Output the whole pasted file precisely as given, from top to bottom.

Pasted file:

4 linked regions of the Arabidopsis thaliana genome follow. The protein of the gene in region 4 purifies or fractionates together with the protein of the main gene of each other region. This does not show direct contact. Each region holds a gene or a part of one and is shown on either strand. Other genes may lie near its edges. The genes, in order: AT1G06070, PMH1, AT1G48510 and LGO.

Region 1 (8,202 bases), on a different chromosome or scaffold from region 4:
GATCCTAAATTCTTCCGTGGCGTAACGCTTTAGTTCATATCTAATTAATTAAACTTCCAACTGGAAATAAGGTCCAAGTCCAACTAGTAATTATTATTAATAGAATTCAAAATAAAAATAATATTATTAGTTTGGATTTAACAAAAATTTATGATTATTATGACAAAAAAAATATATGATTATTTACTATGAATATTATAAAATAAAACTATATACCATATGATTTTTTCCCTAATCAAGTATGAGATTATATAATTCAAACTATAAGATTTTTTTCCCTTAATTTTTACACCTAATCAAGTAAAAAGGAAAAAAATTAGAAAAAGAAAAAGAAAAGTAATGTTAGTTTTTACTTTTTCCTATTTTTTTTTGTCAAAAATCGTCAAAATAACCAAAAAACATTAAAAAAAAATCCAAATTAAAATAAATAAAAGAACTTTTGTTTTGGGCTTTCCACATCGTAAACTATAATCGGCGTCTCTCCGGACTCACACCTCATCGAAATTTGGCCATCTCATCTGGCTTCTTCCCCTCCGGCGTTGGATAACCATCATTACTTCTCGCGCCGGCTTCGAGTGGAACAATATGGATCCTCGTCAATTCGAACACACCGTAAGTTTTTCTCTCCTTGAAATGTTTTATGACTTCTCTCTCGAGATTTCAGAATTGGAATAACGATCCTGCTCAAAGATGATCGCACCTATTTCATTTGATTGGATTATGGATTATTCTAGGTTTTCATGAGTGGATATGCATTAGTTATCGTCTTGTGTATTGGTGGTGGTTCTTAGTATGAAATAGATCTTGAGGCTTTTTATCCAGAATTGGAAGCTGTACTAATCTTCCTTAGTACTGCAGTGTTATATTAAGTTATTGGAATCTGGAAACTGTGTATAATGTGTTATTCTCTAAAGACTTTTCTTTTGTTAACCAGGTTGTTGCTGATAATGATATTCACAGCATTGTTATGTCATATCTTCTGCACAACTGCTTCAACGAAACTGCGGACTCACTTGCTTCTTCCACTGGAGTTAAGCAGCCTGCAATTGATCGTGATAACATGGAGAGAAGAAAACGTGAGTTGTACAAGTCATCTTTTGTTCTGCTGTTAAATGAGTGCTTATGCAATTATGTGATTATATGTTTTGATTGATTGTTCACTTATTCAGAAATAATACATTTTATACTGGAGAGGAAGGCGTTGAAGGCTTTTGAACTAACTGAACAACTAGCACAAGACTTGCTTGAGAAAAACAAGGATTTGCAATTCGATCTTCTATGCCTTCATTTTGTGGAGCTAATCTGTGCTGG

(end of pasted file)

4 linked regions of the Arabidopsis thaliana genome follow. The protein of the gene in region 4 purifies or fractionates together with the protein of the main gene of each other region. This does not show direct contact. Each region holds a gene or a part of one and is shown on either strand. Other genes may lie near its edges. The genes, in order: AT1G06070, PMH1, AT1G48510 and LGO.

Region 1 (8,202 bases), on a different chromosome or scaffold from region 4:
GATCCTAAATTCTTCCGTGGCGTAACGCTTTAGTTCATATCTAATTAATTAAACTTCCAACTGGAAATAAGGTCCAAGTCCAACTAGTAATTATTATTAATAGAATTCAAAATAAAAATAATATTATTAGTTTGGATTTAACAAAAATTTATGATTATTATGACAAAAAAAATATATGATTATTTACTATGAATATTATAAAATAAAACTATATACCATATGATTTTTTCCCTAATCAAGTATGAGATTATATAATTCAAACTATAAGATTTTTTTCCCTTAATTTTTACACCTAATCAAGTAAAAAGGAAAAAAATTAGAAAAAGAAAAAGAAAAGTAATGTTAGTTTTTACTTTTTCCTATTTTTTTTTGTCAAAAATCGTCAAAATAACCAAAAAACATTAAAAAAAAATCCAAATTAAAATAAATAAAAGAACTTTTGTTTTGGGCTTTCCACATCGTAAACTATAATCGGCGTCTCTCCGGACTCACACCTCATCGAAATTTGGCCATCTCATCTGGCTTCTTCCCCTCCGGCGTTGGATAACCATCATTACTTCTCGCGCCGGCTTCGAGTGGAACAATATGGATCCTCGTCAATTCGAACACACCGTAAGTTTTTCTCTCCTTGAAATGTTTTATGACTTCTCTCTCGAGATTTCAGAATTGGAATAACGATCCTGCTCAAAGATGATCGCACCTATTTCATTTGATTGGATTATGGATTATTCTAGGTTTTCATGAGTGGATATGCATTAGTTATCGTCTTGTGTATTGGTGGTGGTTCTTAGTATGAAATAGATCTTGAGGCTTTTTATCCAGAATTGGAAGCTGTACTAATCTTCCTTAGTACTGCAGTGTTATATTAAGTTATTGGAATCTGGAAACTGTGTATAATGTGTTATTCTCTAAAGACTTTTCTTTTGTTAACCAGGTTGTTGCTGATAATGATATTCACAGCATTGTTATGTCATATCTTCTGCACAACTGCTTCAACGAAACTGCGGACTCACTTGCTTCTTCCACTGGAGTTAAGCAGCCTGCAATTGATCGTGATAACATGGAGAGAAGAAAACGTGAGTTGTACAAGTCATCTTTTGTTCTGCTGTTAAATGAGTGCTTATGCAATTATGTGATTATATGTTTTGATTGATTGTTCACTTATTCAGAAATAATACATTTTATACTGGAGAGGAAGGCGTTGAAGGCTTTTGAACTAACTGAACAACTAGCACAAGACTTGCTTGAGAAAAACAAGGATTTGCAATTCGATCTTCTATGCCTTCATTTTGTGGAGCTAATCTGTGCTGG